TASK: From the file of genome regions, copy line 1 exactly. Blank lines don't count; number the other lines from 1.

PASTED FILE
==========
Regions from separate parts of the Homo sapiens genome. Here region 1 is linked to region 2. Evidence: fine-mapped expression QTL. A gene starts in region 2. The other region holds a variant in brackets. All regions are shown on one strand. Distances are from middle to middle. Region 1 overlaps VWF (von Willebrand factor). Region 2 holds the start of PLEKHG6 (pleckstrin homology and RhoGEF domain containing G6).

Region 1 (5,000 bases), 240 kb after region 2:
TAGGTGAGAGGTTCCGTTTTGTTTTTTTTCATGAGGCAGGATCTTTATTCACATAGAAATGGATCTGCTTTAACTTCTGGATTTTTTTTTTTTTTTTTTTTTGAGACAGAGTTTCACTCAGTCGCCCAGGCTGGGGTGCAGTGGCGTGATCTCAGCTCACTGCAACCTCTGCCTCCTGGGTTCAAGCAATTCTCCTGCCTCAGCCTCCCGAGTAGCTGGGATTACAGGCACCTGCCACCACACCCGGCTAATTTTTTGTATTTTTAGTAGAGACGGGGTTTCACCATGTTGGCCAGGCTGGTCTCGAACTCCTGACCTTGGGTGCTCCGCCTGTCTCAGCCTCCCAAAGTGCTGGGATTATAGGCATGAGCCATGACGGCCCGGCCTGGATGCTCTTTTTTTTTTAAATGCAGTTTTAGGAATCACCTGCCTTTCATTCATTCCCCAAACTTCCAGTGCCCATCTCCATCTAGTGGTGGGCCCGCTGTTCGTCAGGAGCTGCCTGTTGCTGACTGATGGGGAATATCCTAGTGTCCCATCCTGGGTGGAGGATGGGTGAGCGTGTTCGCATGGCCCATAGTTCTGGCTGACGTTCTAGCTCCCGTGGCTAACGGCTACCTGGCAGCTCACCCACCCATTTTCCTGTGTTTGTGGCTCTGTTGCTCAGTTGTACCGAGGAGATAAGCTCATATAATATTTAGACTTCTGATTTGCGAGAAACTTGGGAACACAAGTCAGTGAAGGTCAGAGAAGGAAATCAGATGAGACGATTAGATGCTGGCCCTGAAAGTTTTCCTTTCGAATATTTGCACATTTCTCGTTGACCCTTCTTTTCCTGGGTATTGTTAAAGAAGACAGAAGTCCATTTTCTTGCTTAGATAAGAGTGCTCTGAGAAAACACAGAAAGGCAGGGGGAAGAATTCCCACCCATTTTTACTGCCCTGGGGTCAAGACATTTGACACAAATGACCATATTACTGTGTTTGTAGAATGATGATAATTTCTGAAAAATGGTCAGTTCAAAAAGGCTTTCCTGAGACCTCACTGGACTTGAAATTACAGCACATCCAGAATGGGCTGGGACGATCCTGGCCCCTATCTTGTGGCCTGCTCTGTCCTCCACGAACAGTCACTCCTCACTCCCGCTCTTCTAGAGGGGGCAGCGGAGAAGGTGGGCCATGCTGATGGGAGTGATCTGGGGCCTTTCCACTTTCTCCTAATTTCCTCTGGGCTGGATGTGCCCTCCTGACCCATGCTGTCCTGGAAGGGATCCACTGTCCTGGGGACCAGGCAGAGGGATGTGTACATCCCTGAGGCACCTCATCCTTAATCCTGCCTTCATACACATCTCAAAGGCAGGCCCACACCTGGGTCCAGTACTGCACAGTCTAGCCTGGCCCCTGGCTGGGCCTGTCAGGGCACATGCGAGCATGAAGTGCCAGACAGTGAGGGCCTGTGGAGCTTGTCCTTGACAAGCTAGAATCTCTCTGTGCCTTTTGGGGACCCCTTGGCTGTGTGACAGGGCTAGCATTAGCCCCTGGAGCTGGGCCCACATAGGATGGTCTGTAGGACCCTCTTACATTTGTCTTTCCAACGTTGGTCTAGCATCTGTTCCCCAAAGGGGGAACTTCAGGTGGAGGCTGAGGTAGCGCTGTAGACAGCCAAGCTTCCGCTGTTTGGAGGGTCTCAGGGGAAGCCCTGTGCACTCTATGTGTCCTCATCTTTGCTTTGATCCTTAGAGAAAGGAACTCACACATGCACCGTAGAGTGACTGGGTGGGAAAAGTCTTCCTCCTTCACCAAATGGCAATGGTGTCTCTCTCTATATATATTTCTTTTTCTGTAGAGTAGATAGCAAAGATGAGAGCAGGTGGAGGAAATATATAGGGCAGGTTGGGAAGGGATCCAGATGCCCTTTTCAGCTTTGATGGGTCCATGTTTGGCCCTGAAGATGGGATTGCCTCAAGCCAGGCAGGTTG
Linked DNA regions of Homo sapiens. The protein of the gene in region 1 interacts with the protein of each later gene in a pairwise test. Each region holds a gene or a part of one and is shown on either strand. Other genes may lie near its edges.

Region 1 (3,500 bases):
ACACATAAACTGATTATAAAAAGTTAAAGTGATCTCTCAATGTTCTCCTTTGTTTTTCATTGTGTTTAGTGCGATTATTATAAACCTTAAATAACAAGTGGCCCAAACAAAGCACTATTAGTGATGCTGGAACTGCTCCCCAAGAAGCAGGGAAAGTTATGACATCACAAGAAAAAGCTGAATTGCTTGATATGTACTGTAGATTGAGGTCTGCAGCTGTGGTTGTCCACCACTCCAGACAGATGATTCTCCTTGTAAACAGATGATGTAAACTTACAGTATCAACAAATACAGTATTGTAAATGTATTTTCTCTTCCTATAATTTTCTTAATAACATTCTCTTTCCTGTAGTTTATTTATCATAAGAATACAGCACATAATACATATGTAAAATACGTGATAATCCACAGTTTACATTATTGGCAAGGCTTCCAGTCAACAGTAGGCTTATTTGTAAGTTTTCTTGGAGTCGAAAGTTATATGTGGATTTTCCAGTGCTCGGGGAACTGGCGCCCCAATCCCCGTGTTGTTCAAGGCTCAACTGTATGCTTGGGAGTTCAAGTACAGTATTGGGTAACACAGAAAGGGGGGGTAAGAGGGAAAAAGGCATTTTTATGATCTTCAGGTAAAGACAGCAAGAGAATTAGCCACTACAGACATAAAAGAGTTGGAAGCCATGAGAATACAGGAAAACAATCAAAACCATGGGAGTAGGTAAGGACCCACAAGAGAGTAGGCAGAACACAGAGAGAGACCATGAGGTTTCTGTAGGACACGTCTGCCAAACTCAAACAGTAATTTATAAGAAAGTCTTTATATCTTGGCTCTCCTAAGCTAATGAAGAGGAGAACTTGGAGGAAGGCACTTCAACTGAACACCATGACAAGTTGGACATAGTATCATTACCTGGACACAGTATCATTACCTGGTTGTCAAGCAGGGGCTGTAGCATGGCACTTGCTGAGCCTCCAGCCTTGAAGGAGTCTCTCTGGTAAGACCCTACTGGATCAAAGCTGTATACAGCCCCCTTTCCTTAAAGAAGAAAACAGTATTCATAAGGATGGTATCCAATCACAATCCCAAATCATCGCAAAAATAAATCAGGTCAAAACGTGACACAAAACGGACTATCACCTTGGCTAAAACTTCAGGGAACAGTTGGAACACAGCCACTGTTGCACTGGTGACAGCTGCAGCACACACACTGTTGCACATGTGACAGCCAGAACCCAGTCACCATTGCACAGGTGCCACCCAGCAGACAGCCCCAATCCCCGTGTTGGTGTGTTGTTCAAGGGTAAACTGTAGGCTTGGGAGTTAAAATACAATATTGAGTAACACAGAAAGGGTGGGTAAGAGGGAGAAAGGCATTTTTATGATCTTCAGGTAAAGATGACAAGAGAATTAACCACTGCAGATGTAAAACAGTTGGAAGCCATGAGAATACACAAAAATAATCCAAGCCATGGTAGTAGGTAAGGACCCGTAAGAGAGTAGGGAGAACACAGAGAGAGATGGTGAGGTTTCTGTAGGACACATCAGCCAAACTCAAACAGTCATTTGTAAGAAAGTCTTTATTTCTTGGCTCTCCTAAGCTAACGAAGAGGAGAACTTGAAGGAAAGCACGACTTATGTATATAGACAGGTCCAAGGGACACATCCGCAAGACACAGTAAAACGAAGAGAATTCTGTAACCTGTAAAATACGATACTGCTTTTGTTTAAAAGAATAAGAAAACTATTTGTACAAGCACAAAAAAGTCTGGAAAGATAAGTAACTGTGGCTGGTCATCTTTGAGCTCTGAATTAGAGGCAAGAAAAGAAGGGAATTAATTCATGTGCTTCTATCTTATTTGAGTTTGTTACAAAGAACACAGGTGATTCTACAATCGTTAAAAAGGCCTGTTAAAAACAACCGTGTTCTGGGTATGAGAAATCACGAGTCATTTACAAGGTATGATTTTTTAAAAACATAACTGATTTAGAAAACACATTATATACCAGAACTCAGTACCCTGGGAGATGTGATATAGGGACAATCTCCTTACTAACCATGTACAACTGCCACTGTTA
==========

Regions from separate parts of the Homo sapiens genome. Here region 1 is linked to region 2. Evidence: fine-mapped expression QTL. A gene starts in region 2. The other region holds a variant in brackets. All regions are shown on one strand. Distances are from middle to middle. Region 1 overlaps VWF (von Willebrand factor). Region 2 holds the start of PLEKHG6 (pleckstrin homology and RhoGEF domain containing G6).